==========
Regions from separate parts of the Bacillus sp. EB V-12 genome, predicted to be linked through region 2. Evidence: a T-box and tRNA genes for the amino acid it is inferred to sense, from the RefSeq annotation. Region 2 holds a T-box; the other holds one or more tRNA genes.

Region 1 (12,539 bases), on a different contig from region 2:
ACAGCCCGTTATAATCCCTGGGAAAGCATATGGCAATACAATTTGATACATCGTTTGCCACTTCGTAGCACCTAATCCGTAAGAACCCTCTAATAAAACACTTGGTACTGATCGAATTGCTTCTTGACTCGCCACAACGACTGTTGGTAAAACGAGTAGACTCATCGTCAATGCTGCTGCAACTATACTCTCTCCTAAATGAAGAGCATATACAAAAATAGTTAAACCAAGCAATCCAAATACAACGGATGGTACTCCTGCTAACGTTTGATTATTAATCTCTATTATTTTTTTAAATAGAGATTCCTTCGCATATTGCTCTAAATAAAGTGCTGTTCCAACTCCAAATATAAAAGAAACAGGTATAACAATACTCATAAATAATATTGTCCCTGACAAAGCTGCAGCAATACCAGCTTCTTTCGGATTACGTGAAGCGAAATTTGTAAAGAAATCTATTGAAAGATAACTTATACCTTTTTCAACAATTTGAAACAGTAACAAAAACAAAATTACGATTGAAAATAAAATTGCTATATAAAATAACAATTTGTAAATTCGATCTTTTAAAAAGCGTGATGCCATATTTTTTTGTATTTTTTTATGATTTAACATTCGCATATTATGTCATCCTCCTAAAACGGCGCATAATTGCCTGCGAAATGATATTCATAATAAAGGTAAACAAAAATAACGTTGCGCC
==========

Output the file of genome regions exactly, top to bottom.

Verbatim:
Regions from separate parts of the Bacillus sp. EB V-12 genome, predicted to be linked through region 2. Evidence: a T-box and tRNA genes for the amino acid it is inferred to sense, from the RefSeq annotation. Region 2 holds a T-box; the other holds one or more tRNA genes.

Region 1 (12,539 bases), on a different contig from region 2:
ACAGCCCGTTATAATCCCTGGGAAAGCATATGGCAATACAATTTGATACATCGTTTGCCACTTCGTAGCACCTAATCCGTAAGAACCCTCTAATAAAACACTTGGTACTGATCGAATTGCTTCTTGACTCGCCACAACGACTGTTGGTAAAACGAGTAGACTCATCGTCAATGCTGCTGCAACTATACTCTCTCCTAAATGAAGAGCATATACAAAAATAGTTAAACCAAGCAATCCAAATACAACGGATGGTACTCCTGCTAACGTTTGATTATTAATCTCTATTATTTTTTTAAATAGAGATTCCTTCGCATATTGCTCTAAATAAAGTGCTGTTCCAACTCCAAATATAAAAGAAACAGGTATAACAATACTCATAAATAATATTGTCCCTGACAAAGCTGCAGCAATACCAGCTTCTTTCGGATTACGTGAAGCGAAATTTGTAAAGAAATCTATTGAAAGATAACTTATACCTTTTTCAACAATTTGAAACAGTAACAAAAACAAAATTACGATTGAAAATAAAATTGCTATATAAAATAACAATTTGTAAATTCGATCTTTTAAAAAGCGTGATGCCATATTTTTTTGTATTTTTTTATGATTTAACATTCGCATATTATGTCATCCTCCTAAAACGGCGCATAATTGCCTGCGAAATGATATTCATAATAAAGGTAAACAAAAATAACGTTGCGCC